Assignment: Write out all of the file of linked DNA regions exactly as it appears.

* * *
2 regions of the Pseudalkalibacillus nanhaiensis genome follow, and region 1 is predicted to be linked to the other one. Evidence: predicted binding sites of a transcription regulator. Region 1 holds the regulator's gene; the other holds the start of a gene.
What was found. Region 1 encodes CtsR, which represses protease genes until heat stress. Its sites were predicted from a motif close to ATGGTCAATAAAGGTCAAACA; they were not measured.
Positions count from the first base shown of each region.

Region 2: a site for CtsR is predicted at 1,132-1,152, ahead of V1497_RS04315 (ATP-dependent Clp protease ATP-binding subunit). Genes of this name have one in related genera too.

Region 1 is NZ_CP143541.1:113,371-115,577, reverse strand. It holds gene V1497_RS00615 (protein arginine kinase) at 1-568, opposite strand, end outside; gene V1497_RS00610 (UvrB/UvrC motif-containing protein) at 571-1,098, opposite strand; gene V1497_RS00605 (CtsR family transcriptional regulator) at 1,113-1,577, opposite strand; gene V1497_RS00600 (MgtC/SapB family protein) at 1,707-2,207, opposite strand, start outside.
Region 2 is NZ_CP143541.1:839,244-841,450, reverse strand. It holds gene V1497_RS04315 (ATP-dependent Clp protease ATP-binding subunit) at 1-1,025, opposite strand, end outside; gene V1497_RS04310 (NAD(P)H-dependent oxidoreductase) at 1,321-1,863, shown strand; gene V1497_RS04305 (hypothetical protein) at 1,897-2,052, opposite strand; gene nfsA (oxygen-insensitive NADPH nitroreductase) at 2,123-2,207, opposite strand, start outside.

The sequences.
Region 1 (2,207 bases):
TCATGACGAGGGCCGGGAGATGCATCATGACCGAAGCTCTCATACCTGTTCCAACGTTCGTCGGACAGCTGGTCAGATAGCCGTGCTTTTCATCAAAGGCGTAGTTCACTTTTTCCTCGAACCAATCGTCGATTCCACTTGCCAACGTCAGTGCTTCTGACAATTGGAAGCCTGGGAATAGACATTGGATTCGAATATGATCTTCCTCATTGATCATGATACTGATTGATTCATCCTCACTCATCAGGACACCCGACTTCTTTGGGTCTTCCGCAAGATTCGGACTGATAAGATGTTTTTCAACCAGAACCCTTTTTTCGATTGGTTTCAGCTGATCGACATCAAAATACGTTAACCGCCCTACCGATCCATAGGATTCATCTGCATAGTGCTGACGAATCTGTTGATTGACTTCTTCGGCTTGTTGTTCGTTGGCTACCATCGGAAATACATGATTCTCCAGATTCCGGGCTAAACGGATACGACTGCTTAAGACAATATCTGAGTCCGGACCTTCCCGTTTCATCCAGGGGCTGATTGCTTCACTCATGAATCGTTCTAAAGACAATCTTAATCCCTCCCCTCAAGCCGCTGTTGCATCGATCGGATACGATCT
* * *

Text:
2 regions of the Pseudalkalibacillus nanhaiensis genome follow, and region 1 is predicted to be linked to the other one. Evidence: predicted binding sites of a transcription regulator. Region 1 holds the regulator's gene; the other holds the start of a gene.
What was found. Region 1 encodes CtsR, which represses protease genes until heat stress. Its sites were predicted from a motif close to ATGGTCAATAAAGGTCAAACA; they were not measured.
Positions count from the first base shown of each region.

Region 2: a site for CtsR is predicted at 1,132-1,152, ahead of V1497_RS04315 (ATP-dependent Clp protease ATP-binding subunit). Genes of this name have one in related genera too.

Region 1 is NZ_CP143541.1:113,371-115,577, reverse strand. It holds gene V1497_RS00615 (protein arginine kinase) at 1-568, opposite strand, end outside; gene V1497_RS00610 (UvrB/UvrC motif-containing protein) at 571-1,098, opposite strand; gene V1497_RS00605 (CtsR family transcriptional regulator) at 1,113-1,577, opposite strand; gene V1497_RS00600 (MgtC/SapB family protein) at 1,707-2,207, opposite strand, start outside.
Region 2 is NZ_CP143541.1:839,244-841,450, reverse strand. It holds gene V1497_RS04315 (ATP-dependent Clp protease ATP-binding subunit) at 1-1,025, opposite strand, end outside; gene V1497_RS04310 (NAD(P)H-dependent oxidoreductase) at 1,321-1,863, shown strand; gene V1497_RS04305 (hypothetical protein) at 1,897-2,052, opposite strand; gene nfsA (oxygen-insensitive NADPH nitroreductase) at 2,123-2,207, opposite strand, start outside.

The sequences.
Region 1 (2,207 bases):
TCATGACGAGGGCCGGGAGATGCATCATGACCGAAGCTCTCATACCTGTTCCAACGTTCGTCGGACAGCTGGTCAGATAGCCGTGCTTTTCATCAAAGGCGTAGTTCACTTTTTCCTCGAACCAATCGTCGATTCCACTTGCCAACGTCAGTGCTTCTGACAATTGGAAGCCTGGGAATAGACATTGGATTCGAATATGATCTTCCTCATTGATCATGATACTGATTGATTCATCCTCACTCATCAGGACACCCGACTTCTTTGGGTCTTCCGCAAGATTCGGACTGATAAGATGTTTTTCAACCAGAACCCTTTTTTCGATTGGTTTCAGCTGATCGACATCAAAATACGTTAACCGCCCTACCGATCCATAGGATTCATCTGCATAGTGCTGACGAATCTGTTGATTGACTTCTTCGGCTTGTTGTTCGTTGGCTACCATCGGAAATACATGATTCTCCAGATTCCGGGCTAAACGGATACGACTGCTTAAGACAATATCTGAGTCCGGACCTTCCCGTTTCATCCAGGGGCTGATTGCTTCACTCATGAATCGTTCTAAAGACAATCTTAATCCCTCCCCTCAAGCCGCTGTTGCATCGATCGGATACGATCT